Church of Eleven22 was one of the fastest growing in the country, despite a decline in national church membership.
Not all Jacksonville churches have been affected by the steady drop in church membership nationwide.
According to a Gallup poll, 50% of adults belong to some kind of religious institution. That percentage was around 70% since the 1930s until the drop-off started in 2000.
To counter that, some traditional churches are selling off parts of or all of their property.
First Baptist Church in Downtown announced Sunday it would sell most of its campus to address $37 million in deferred maintenance and declining attendance. South Jacksonville Presbyterian Church is selling part of its property in San Marco.
Churches across the country are “having to be creative to keep and use their space,” said Jeff Brumley, assistant editor at Baptist News Global.
Some Jacksonville churches, often those that offer more contemporary services, are seeing rapid increases in attendance. Instead of selling property, they’re acquiring more.
For some, their buildings differ from traditional structures and are found in shopping centers, warehouses and school auditoriums.
Church of Eleven22 started in 2012, opening its first facility at San Pablo Road and Beach Boulevard in a former Walmart store. Last month, it opened its sixth campus on Fleming Island and plans to expand to North Jacksonville next year, said Pastor Joby Martin.
It has additional campuses in Baymeadows, Arlington, Mandarin and at the Baker Correctional Institution.
Across its six campuses, close to 12,000 people attend Sunday services, Martin said. In 2015, it was the third-fastest growing church in the country, according to Outreach Magazine, which compiles the list annually.
Chets Creek Church also made the list this year. About 2,800 people attend Sunday services at its four area locations, said Pastor Spike Hogan. It has churches on Hodges Boulevard, in Nocatee and on the Northside and Southside.
Average Sunday attendance at The District Church, which started in Pastor Boyd Bettis’ living room six years ago, is around 350, he said.
At South Jacksonville Presbyterian, which has been around since the early 1900s, overall membership also is around 350.
Success of the ‘contemporary’ church
Much of the growth of churches like Eleven22, Chets Creek and The District can be attributed to word-of-mouth, their pastors said.
Martin said there is no marketing budget at Eleven22. The District has its Sunday services at Robert E. Lee High School in Riverside, so it too relies on word-of-mouth since it lacks a visible landmark in the community.
The three also offer a more relaxed, approachable environment, they said. Dress codes are casual, and the music in the service is more contemporary and sounds more similar to what’s heard on the radio.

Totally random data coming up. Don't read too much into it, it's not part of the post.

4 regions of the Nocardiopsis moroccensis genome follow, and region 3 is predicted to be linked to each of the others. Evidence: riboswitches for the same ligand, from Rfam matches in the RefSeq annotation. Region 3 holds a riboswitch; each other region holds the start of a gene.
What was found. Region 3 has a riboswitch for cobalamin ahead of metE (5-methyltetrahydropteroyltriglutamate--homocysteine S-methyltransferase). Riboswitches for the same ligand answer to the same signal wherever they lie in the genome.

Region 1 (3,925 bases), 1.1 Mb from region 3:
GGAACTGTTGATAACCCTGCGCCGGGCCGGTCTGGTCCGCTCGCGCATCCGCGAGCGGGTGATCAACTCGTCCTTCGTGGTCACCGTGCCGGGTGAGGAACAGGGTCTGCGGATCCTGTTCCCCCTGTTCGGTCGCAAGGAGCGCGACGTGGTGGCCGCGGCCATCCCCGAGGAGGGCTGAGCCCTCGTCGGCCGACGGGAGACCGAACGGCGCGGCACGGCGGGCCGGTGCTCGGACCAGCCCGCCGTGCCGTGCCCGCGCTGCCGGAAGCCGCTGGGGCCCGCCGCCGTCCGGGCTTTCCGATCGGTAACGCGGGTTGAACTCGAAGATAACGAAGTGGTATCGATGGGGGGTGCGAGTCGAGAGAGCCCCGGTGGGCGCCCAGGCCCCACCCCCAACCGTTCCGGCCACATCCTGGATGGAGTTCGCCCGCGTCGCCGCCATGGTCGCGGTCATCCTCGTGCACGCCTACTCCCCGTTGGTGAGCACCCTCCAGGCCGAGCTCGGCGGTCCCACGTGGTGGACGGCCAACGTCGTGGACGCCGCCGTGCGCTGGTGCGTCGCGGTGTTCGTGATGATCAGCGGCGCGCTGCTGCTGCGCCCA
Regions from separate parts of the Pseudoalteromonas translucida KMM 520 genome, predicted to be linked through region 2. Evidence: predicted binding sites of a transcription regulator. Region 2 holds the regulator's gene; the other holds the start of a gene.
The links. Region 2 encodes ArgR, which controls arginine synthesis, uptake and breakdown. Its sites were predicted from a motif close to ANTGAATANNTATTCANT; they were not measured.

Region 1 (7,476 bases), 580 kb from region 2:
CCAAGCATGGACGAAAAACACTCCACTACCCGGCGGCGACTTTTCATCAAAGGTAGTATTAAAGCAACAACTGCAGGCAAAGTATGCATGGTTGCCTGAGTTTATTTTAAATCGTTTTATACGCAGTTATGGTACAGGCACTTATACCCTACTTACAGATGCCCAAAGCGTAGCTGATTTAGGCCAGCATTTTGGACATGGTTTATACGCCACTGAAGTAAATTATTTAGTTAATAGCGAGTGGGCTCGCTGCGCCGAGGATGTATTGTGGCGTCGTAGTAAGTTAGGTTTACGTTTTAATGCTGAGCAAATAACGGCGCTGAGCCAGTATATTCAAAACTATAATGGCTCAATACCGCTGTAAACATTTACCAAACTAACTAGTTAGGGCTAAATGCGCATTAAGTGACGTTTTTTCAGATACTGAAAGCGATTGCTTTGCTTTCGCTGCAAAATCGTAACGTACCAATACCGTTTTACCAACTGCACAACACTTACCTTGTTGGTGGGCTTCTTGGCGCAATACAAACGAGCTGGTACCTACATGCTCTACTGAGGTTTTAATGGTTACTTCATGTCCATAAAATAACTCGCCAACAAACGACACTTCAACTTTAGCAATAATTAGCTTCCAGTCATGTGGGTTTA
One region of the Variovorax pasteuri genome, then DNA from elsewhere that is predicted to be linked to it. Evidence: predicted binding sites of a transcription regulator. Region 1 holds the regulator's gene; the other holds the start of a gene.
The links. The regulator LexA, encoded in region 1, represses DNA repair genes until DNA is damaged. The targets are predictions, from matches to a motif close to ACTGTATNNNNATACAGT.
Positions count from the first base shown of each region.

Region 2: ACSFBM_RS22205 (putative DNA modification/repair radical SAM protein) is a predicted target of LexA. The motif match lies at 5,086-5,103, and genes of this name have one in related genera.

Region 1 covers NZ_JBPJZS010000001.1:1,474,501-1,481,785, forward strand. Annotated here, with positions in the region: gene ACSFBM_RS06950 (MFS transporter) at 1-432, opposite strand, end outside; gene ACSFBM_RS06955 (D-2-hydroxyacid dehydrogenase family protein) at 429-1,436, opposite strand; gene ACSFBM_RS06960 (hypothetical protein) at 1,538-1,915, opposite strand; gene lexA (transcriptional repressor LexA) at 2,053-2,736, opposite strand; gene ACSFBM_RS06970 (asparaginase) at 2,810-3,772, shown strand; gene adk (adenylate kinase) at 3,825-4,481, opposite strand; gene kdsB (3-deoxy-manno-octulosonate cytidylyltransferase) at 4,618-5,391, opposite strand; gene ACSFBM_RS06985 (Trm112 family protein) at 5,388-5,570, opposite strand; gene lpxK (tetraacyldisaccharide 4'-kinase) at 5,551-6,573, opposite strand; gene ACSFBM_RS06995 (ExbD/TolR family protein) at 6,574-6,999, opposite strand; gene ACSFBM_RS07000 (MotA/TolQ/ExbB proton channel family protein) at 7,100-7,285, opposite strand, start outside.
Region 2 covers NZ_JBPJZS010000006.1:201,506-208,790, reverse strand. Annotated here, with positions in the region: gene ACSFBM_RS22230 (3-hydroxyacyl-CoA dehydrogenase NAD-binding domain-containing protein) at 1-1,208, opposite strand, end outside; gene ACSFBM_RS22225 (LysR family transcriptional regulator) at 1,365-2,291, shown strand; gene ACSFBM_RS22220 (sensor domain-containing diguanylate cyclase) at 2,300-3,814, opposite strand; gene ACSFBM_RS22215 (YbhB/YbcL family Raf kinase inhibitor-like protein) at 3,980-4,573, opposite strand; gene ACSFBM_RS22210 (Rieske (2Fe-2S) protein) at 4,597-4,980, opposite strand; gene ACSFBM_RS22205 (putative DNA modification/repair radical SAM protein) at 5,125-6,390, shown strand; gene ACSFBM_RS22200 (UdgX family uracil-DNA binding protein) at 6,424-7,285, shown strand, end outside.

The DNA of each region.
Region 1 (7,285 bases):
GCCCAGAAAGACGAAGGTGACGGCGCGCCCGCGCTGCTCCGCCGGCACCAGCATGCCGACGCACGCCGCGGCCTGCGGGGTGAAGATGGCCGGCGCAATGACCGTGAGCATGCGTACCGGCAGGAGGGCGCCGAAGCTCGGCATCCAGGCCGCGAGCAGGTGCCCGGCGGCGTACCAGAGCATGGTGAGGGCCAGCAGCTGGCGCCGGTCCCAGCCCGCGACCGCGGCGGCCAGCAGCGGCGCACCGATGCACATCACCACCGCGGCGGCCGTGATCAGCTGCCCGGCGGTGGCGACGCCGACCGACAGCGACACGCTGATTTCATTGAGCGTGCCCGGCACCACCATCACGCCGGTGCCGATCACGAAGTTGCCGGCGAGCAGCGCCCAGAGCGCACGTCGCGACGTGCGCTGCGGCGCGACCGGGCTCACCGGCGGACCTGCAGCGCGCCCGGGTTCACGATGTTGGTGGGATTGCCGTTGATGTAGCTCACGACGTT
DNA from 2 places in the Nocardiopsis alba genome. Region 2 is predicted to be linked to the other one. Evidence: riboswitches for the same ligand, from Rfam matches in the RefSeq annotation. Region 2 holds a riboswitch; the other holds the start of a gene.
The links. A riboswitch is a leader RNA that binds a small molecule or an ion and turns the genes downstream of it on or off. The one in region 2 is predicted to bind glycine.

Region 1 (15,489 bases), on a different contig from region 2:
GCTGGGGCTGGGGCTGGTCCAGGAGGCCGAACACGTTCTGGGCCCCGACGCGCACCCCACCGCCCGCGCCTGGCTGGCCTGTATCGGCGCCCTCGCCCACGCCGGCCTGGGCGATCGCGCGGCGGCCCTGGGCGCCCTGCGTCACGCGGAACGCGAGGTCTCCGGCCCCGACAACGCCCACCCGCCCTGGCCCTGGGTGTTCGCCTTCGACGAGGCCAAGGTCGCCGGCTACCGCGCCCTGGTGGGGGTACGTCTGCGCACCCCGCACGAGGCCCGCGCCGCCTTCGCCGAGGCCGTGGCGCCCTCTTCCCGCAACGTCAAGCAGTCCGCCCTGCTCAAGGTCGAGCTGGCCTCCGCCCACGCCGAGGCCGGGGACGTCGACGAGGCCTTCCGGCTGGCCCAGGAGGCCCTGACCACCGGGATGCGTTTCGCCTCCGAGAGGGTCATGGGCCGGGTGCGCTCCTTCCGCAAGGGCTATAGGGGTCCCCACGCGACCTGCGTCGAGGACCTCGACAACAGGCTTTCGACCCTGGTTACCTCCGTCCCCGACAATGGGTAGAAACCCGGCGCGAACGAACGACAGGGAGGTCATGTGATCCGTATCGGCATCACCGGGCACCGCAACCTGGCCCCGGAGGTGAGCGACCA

Stricter dress and more ritualistic services can act as “invisible barriers” that cause some people to not want to go to church at all, Hogan said.
“There are people who like the informality of it and the modern techiness,” Brumley said. “A lot of times they’re not named anything offensive. And they don’t look like churches a lot of the time. They look like office buildings on JTB.”
Hogan said when the church first started, its goal was to attract people who didn’t attend services.
Now, he estimates the congregation is half and half — those who hadn’t been going to church and those who left their previous institutions.
Chets Creek Church’s services, scheduled several times during the week, include contemporary music and offer people coffee and bagels at morning services.
Traditional churches struggle with attendance
The overall decline in church attendance can be attributed to millennials and Gen Xers not wanting to be affiliated with institutions as much as previous generations did, said CJ Dates, pastor at South Jacksonville Presbyterian Church. But that trend affects more than churches.
“To say this is a change that’s specific to churches is kind of a misnomer,” Dates said. “Because you also have brick-and-mortar educational institutions changing the way they relate to the population, banks that are changing the way they do business. Gone are the days where people walk into a bank to do their banking.”
Bettis said for some long-standing churches in the city, adapting to the changes in the communities surrounding them has been difficult.
“You have churches in town that were 2,000 people, now they have 50,” Bettis said. “There’s still thousands of people who live around that property, but the church never adapted to it. Economically, socially it all changed, but the church never did in order to meet the people in their immediate backyard.”
On top of that, people are less willing to drive to church, Brumley said.
Churches like Chets Creek and Eleven22 are expanding to different areas of town for that reason, giving people a convenient option within a few miles of home.
First Baptist’s Downtown location used to bring in thousands of people from across the region on Sundays, Brumley said. With people wanting to drive less, and with more options near home, First Baptist likely felt the effects, as did churches across the country.
“Understanding that our church is also experiencing that trend, it gives us the freedom to say it’s not just us,” Dates said. “It obviously doesn’t have anything to do with your theology, your politics, your social stance – it has to be the broader trend.”